When we asked where people get most of their personal finance guidance, it was essentially a tie between social media, traditional media, and friends and family.
One personal finance subject that can’t be ignored this year is the boom in retail trading, particularly trading done on popular no-fee trading apps like Robinhood. While we always advise consumers to invest their money under the formal guidance of professional, experienced financial advisors, we’re aware of this cultural shift in retail trading and were curious to investigate the trend.
One thing that’s undeniable, the retail trading movement is very popular as far as public opinion goes: 57 percent think it’s “great,” versus just 10 percent who find it “problematic.” One in three say they don’t have a strong feeling, either way.
Among those we surveyed who engage in retail trading via apps, a decisive 80 percent said they feel “empowered” by the process. Also interesting, many are new to the experience—57 percent say they started within the last year.
Most people have funded their accounts with what they describe as “extra spending money,” and more than half have invested some or all of their savings in the market. That said, it’s important to keep in mind that many are not making relatively large investments via these apps. One in four have invested less than $500, and another 44 percent have invested less than $5,000.
How well-educated are these retail traders, financially? Most describe themselves as “somewhat” educated on investing strategy, but alarmingly, one in four who trade daily say they have “little to no” education. Of course, most aren’t trading daily. Forty-nine percent tinker with their investments monthly or less, 40 percent do so weekly, and just 11 percent trade daily. That said, 56 percent report checking their app daily, while another 32 percent say they check weekly.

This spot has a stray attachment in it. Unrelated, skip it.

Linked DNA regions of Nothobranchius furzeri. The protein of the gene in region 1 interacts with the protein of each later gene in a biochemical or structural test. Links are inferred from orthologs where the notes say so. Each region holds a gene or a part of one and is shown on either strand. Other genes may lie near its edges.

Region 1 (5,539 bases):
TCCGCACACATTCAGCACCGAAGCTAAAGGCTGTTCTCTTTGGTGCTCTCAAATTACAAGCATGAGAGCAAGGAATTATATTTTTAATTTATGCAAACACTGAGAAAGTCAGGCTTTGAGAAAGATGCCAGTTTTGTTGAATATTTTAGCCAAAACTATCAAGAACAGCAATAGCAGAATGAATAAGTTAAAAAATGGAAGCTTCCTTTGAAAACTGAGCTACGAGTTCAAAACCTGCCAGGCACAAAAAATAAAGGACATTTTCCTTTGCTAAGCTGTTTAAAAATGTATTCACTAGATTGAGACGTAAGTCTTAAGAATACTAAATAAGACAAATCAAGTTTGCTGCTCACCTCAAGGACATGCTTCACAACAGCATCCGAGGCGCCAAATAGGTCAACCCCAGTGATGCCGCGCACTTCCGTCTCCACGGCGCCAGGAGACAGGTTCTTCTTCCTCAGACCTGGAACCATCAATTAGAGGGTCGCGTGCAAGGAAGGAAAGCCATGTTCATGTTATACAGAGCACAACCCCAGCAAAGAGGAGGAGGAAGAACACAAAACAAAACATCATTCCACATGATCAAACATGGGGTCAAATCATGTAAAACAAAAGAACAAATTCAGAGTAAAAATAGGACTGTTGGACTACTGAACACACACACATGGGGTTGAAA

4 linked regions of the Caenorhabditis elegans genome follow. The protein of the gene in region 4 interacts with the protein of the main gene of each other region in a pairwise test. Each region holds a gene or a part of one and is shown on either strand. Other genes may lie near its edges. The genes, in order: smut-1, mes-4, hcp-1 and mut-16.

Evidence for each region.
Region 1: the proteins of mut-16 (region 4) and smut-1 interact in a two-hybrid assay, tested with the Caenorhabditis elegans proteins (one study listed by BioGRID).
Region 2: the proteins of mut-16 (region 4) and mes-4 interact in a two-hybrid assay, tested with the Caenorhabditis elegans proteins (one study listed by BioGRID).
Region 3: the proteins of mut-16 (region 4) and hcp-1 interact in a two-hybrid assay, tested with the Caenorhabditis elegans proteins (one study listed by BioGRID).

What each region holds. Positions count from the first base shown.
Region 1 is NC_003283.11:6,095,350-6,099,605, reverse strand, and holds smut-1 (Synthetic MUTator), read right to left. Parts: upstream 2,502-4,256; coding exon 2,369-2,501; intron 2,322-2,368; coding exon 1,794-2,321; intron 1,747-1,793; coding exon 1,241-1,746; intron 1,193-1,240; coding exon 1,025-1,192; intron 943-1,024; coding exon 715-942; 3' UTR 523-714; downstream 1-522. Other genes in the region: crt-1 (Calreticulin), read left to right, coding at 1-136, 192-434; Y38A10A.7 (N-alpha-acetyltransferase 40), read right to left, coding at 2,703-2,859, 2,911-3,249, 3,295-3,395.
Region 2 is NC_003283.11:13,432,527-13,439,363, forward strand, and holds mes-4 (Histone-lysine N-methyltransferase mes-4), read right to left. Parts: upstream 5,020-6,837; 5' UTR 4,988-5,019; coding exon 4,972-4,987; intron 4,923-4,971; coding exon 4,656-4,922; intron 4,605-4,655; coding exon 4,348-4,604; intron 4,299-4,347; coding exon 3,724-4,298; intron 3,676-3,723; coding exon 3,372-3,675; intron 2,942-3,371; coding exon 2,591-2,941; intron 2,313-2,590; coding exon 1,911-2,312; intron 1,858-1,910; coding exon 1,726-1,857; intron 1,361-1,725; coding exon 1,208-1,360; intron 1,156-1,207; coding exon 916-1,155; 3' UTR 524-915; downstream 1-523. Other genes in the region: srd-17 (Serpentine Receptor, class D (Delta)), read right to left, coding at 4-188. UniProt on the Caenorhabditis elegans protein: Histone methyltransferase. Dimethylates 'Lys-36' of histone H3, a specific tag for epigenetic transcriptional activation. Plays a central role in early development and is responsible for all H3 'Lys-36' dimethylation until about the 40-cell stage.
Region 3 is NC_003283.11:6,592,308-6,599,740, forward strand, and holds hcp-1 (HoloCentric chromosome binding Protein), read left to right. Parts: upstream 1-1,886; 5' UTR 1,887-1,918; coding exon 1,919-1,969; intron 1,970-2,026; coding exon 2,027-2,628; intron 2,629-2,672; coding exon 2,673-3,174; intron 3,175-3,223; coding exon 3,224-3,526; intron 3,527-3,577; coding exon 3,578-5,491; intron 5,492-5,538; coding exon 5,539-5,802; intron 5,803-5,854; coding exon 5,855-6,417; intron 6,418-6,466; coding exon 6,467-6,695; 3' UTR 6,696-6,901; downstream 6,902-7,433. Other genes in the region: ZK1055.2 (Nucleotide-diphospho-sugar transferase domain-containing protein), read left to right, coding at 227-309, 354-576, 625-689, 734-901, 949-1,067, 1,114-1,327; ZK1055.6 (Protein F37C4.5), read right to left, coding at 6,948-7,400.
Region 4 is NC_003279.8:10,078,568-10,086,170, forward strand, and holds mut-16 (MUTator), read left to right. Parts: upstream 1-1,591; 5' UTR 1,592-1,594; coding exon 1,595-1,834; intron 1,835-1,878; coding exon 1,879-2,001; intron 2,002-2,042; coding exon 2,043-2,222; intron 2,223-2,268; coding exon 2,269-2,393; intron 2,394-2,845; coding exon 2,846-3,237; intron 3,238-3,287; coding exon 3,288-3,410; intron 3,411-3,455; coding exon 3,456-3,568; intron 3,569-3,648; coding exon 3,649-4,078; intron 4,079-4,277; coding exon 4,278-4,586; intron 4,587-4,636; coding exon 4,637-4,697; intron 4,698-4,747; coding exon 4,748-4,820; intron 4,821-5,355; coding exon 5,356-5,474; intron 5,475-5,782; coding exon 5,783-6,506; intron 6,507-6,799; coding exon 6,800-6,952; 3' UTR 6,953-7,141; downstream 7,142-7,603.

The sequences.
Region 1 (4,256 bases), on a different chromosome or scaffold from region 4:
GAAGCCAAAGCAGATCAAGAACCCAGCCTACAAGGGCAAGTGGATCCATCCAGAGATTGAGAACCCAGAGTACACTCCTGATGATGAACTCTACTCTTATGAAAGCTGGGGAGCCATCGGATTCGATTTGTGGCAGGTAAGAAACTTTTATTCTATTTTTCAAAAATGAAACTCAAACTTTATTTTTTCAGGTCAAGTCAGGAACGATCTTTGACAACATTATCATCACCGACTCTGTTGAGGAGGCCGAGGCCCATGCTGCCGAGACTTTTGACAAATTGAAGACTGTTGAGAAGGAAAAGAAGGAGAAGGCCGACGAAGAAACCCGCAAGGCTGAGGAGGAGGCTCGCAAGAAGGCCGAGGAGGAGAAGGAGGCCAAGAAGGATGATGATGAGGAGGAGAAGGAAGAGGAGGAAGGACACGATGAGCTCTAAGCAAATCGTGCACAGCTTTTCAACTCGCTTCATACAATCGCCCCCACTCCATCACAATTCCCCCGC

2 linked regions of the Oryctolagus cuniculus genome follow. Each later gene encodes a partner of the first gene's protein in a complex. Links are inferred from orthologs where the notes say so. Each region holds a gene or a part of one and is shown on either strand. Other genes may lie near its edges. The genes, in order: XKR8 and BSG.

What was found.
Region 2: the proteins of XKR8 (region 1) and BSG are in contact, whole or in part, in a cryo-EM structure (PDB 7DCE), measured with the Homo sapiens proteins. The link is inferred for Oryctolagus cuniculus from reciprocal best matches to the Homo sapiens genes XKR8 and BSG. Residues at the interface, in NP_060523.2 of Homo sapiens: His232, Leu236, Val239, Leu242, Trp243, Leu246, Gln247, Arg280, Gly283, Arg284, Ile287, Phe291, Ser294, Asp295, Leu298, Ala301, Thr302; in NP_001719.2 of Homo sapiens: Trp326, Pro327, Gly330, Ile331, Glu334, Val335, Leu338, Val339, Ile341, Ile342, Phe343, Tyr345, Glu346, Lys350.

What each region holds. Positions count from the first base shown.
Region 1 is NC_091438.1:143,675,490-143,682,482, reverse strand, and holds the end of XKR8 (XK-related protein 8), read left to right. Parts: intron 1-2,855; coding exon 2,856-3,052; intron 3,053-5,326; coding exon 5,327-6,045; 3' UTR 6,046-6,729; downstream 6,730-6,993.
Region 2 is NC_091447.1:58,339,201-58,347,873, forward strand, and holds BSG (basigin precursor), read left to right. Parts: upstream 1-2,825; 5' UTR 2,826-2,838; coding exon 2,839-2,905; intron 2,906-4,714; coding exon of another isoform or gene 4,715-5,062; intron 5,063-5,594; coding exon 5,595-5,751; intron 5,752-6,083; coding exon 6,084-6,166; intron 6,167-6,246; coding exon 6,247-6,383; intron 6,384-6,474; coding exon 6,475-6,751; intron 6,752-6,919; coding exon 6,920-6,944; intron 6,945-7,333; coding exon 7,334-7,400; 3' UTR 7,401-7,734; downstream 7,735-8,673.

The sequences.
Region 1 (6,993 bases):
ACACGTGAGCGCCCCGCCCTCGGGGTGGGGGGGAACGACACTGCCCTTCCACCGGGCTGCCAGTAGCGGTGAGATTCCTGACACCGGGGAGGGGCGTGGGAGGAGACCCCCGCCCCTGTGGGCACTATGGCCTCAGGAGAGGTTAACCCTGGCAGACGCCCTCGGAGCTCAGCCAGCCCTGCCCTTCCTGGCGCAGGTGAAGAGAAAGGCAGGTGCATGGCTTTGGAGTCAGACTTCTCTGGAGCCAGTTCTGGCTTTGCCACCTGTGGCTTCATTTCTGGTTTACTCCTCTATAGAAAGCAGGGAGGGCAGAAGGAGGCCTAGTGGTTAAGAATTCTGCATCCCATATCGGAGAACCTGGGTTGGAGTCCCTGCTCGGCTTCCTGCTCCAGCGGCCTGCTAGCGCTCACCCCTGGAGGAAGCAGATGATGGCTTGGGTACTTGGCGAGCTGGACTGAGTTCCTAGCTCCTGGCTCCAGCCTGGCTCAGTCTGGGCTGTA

How did people make out in the bull market of 2020? For the most part, pretty well—a majority (51 percent) report they “made a little money,” while only five percent say they lost “a lot of money.”
Finally, we asked where people get their stock buying tips and advice. Given that there was recently a congressional hearing on this very subject, we figured it would be interesting to inquire about. Sixty-two percent say they favor social media over traditional media, and of all social platforms, Reddit is the most popular for stock tips. Seventy percent of retail traders say they’ve used it for guidance.
Of course, in our experience, if you’re looking for safe, reliable, long-term savings and financial wellness, nothing beats having a true professional at your side.
Methodology: Between February 15 – March 2, 2021, we surveyed 2,052 Americans on various topics related to personal finance. The gender distribution of our respondents was 48 percent female and 52 percent male, with an average age of 38 years old and an age range of 18 to 70 years old.